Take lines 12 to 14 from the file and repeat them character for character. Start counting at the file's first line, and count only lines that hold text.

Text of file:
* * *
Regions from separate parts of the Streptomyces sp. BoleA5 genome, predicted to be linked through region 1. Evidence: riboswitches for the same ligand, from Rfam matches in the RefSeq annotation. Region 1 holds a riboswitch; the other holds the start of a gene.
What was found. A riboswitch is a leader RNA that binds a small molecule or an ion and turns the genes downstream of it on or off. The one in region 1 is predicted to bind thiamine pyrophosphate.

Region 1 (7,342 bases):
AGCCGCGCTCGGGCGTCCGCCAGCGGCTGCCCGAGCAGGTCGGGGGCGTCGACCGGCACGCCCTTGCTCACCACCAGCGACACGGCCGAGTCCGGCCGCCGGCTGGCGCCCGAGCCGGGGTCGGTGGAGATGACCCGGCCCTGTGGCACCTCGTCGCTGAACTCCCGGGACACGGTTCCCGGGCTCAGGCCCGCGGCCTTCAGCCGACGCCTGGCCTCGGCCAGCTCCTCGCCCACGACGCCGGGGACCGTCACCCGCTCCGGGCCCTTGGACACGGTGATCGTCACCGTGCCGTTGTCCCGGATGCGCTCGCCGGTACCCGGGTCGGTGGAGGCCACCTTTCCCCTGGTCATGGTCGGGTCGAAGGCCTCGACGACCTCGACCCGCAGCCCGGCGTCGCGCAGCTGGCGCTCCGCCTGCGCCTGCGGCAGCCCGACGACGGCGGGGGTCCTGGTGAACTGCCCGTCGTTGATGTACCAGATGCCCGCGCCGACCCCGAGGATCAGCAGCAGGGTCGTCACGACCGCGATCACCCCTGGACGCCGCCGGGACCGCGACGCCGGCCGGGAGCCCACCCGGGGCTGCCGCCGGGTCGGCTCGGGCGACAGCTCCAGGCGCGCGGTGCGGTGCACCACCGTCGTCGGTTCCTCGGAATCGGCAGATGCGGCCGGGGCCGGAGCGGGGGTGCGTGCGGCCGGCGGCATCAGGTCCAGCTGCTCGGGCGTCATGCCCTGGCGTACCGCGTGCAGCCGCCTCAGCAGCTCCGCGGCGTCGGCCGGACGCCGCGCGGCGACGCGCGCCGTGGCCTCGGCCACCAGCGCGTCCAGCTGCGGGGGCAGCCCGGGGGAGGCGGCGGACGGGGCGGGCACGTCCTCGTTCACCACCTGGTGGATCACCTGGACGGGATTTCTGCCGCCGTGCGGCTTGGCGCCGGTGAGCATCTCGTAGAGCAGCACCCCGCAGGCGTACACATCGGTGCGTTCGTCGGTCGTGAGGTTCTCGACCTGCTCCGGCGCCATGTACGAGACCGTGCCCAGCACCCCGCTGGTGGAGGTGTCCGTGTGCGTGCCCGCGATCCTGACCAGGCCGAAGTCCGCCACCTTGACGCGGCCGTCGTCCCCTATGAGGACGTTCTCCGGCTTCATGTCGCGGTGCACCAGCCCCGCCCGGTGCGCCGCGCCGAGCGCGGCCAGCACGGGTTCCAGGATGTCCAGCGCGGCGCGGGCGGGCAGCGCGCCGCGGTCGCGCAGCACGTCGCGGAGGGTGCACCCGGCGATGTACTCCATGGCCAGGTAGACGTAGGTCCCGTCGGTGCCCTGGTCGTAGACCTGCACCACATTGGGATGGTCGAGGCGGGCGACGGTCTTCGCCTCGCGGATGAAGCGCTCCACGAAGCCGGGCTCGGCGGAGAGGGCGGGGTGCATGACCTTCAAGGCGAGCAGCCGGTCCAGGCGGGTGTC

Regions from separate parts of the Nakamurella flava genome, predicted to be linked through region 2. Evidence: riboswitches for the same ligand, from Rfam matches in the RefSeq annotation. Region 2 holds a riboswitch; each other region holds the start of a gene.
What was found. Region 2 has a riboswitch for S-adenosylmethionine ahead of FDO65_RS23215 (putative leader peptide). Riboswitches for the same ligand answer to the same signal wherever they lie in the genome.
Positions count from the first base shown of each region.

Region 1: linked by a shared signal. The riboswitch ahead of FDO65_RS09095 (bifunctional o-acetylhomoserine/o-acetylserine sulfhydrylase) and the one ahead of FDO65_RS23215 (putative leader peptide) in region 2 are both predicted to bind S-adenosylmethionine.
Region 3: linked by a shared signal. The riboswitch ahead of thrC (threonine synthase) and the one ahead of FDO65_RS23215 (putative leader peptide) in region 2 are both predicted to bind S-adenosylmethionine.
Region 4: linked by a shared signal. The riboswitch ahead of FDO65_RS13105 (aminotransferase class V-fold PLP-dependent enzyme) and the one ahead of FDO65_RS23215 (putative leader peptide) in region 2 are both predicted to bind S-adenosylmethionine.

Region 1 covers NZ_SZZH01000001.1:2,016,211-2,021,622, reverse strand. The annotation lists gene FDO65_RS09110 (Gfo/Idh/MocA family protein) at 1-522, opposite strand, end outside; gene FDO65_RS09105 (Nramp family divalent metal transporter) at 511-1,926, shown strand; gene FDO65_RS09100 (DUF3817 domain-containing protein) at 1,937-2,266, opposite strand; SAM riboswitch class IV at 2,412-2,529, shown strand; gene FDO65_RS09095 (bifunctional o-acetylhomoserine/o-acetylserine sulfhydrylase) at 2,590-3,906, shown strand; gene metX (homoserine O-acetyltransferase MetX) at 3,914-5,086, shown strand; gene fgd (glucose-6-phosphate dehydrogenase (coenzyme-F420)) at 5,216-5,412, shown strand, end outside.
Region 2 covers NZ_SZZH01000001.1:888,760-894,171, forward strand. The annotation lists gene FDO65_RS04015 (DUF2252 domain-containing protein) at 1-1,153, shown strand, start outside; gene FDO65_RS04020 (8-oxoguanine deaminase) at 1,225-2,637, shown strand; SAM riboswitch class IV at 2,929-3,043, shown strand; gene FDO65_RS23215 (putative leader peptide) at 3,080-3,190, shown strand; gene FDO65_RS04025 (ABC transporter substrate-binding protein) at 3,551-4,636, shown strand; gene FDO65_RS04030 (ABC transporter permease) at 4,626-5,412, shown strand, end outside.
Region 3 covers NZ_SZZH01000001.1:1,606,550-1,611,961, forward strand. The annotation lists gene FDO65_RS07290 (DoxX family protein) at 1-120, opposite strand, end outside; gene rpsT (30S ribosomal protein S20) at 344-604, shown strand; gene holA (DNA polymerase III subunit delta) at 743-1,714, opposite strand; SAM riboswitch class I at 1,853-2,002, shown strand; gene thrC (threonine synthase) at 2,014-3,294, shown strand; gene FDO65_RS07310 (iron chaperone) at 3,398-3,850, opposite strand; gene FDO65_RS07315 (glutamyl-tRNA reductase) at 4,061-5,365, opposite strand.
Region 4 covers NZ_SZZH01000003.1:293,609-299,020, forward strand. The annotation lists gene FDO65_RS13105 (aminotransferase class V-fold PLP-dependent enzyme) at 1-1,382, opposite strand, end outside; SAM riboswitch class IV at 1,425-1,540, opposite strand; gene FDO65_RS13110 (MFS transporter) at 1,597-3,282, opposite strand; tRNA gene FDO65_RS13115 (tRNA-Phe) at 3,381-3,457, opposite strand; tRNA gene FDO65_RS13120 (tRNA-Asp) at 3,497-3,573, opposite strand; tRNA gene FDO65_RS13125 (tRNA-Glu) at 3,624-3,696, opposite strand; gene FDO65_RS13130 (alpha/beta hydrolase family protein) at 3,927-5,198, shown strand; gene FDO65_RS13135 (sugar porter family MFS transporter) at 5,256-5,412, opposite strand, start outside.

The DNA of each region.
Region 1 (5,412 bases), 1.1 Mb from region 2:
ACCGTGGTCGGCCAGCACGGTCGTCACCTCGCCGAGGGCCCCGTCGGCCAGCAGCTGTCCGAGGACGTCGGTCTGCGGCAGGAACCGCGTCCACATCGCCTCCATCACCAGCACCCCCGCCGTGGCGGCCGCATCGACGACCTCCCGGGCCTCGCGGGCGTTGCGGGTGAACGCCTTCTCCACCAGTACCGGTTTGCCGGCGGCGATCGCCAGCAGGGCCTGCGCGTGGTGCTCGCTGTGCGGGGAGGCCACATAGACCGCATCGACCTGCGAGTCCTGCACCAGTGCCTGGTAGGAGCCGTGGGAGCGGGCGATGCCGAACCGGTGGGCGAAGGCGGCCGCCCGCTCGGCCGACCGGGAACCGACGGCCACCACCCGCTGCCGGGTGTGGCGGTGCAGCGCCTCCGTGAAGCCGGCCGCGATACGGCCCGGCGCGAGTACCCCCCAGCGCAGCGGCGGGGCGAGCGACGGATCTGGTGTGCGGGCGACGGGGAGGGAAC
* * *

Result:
Region 2 covers NZ_SZZH01000001.1:888,760-894,171, forward strand. The annotation lists gene FDO65_RS04015 (DUF2252 domain-containing protein) at 1-1,153, shown strand, start outside; gene FDO65_RS04020 (8-oxoguanine deaminase) at 1,225-2,637, shown strand; SAM riboswitch class IV at 2,929-3,043, shown strand; gene FDO65_RS23215 (putative leader peptide) at 3,080-3,190, shown strand; gene FDO65_RS04025 (ABC transporter substrate-binding protein) at 3,551-4,636, shown strand; gene FDO65_RS04030 (ABC transporter permease) at 4,626-5,412, shown strand, end outside.
Region 3 covers NZ_SZZH01000001.1:1,606,550-1,611,961, forward strand. The annotation lists gene FDO65_RS07290 (DoxX family protein) at 1-120, opposite strand, end outside; gene rpsT (30S ribosomal protein S20) at 344-604, shown strand; gene holA (DNA polymerase III subunit delta) at 743-1,714, opposite strand; SAM riboswitch class I at 1,853-2,002, shown strand; gene thrC (threonine synthase) at 2,014-3,294, shown strand; gene FDO65_RS07310 (iron chaperone) at 3,398-3,850, opposite strand; gene FDO65_RS07315 (glutamyl-tRNA reductase) at 4,061-5,365, opposite strand.
Region 4 covers NZ_SZZH01000003.1:293,609-299,020, forward strand. The annotation lists gene FDO65_RS13105 (aminotransferase class V-fold PLP-dependent enzyme) at 1-1,382, opposite strand, end outside; SAM riboswitch class IV at 1,425-1,540, opposite strand; gene FDO65_RS13110 (MFS transporter) at 1,597-3,282, opposite strand; tRNA gene FDO65_RS13115 (tRNA-Phe) at 3,381-3,457, opposite strand; tRNA gene FDO65_RS13120 (tRNA-Asp) at 3,497-3,573, opposite strand; tRNA gene FDO65_RS13125 (tRNA-Glu) at 3,624-3,696, opposite strand; gene FDO65_RS13130 (alpha/beta hydrolase family protein) at 3,927-5,198, shown strand; gene FDO65_RS13135 (sugar porter family MFS transporter) at 5,256-5,412, opposite strand, start outside.